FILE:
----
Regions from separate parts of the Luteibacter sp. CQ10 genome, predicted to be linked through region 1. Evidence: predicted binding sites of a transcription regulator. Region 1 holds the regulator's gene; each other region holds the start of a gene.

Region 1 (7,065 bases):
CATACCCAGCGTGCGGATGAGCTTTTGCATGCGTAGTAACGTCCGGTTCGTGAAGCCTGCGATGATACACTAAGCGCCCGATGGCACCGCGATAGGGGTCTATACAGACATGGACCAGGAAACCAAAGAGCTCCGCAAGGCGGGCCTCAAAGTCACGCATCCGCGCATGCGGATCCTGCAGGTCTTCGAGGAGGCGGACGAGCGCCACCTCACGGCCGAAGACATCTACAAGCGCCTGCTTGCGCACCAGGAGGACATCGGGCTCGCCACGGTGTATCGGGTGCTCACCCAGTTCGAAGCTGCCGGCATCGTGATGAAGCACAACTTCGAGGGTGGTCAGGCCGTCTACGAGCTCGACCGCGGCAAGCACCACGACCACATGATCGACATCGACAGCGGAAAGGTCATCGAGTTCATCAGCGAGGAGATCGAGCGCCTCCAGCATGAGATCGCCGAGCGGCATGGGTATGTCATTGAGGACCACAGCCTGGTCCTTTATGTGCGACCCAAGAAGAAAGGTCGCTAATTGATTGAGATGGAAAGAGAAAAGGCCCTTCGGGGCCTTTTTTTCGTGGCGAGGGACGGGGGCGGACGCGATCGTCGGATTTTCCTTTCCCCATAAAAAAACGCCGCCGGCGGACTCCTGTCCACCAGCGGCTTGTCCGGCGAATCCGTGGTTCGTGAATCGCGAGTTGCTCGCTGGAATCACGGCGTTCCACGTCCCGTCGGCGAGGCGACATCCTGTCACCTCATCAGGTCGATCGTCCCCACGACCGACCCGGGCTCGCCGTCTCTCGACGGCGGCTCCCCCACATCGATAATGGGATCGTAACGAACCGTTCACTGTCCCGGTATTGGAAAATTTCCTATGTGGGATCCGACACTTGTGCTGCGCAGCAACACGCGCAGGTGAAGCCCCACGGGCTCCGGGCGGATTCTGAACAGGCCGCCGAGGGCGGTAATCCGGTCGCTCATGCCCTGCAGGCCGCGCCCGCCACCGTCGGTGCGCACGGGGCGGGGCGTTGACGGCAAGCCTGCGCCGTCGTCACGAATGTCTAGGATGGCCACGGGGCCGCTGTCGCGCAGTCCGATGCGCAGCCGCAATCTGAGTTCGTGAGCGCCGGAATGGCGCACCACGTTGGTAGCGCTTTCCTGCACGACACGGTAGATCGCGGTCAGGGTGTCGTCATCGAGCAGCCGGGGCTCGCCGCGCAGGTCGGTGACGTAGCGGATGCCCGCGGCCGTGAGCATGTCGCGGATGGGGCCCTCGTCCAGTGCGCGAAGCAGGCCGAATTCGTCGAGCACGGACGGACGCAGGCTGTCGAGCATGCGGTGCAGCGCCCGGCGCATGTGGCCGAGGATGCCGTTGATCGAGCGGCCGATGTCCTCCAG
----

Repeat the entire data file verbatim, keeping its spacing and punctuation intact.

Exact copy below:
Regions from separate parts of the Luteibacter sp. CQ10 genome, predicted to be linked through region 1. Evidence: predicted binding sites of a transcription regulator. Region 1 holds the regulator's gene; each other region holds the start of a gene.

Region 1 (7,065 bases):
CATACCCAGCGTGCGGATGAGCTTTTGCATGCGTAGTAACGTCCGGTTCGTGAAGCCTGCGATGATACACTAAGCGCCCGATGGCACCGCGATAGGGGTCTATACAGACATGGACCAGGAAACCAAAGAGCTCCGCAAGGCGGGCCTCAAAGTCACGCATCCGCGCATGCGGATCCTGCAGGTCTTCGAGGAGGCGGACGAGCGCCACCTCACGGCCGAAGACATCTACAAGCGCCTGCTTGCGCACCAGGAGGACATCGGGCTCGCCACGGTGTATCGGGTGCTCACCCAGTTCGAAGCTGCCGGCATCGTGATGAAGCACAACTTCGAGGGTGGTCAGGCCGTCTACGAGCTCGACCGCGGCAAGCACCACGACCACATGATCGACATCGACAGCGGAAAGGTCATCGAGTTCATCAGCGAGGAGATCGAGCGCCTCCAGCATGAGATCGCCGAGCGGCATGGGTATGTCATTGAGGACCACAGCCTGGTCCTTTATGTGCGACCCAAGAAGAAAGGTCGCTAATTGATTGAGATGGAAAGAGAAAAGGCCCTTCGGGGCCTTTTTTTCGTGGCGAGGGACGGGGGCGGACGCGATCGTCGGATTTTCCTTTCCCCATAAAAAAACGCCGCCGGCGGACTCCTGTCCACCAGCGGCTTGTCCGGCGAATCCGTGGTTCGTGAATCGCGAGTTGCTCGCTGGAATCACGGCGTTCCACGTCCCGTCGGCGAGGCGACATCCTGTCACCTCATCAGGTCGATCGTCCCCACGACCGACCCGGGCTCGCCGTCTCTCGACGGCGGCTCCCCCACATCGATAATGGGATCGTAACGAACCGTTCACTGTCCCGGTATTGGAAAATTTCCTATGTGGGATCCGACACTTGTGCTGCGCAGCAACACGCGCAGGTGAAGCCCCACGGGCTCCGGGCGGATTCTGAACAGGCCGCCGAGGGCGGTAATCCGGTCGCTCATGCCCTGCAGGCCGCGCCCGCCACCGTCGGTGCGCACGGGGCGGGGCGTTGACGGCAAGCCTGCGCCGTCGTCACGAATGTCTAGGATGGCCACGGGGCCGCTGTCGCGCAGTCCGATGCGCAGCCGCAATCTGAGTTCGTGAGCGCCGGAATGGCGCACCACGTTGGTAGCGCTTTCCTGCACGACACGGTAGATCGCGGTCAGGGTGTCGTCATCGAGCAGCCGGGGCTCGCCGCGCAGGTCGGTGACGTAGCGGATGCCCGCGGCCGTGAGCATGTCGCGGATGGGGCCCTCGTCCAGTGCGCGAAGCAGGCCGAATTCGTCGAGCACGGACGGACGCAGGCTGTCGAGCATGCGGTGCAGCGCCCGGCGCATGTGGCCGAGGATGCCGTTGATCGAGCGGCCGATGTCCTCCAG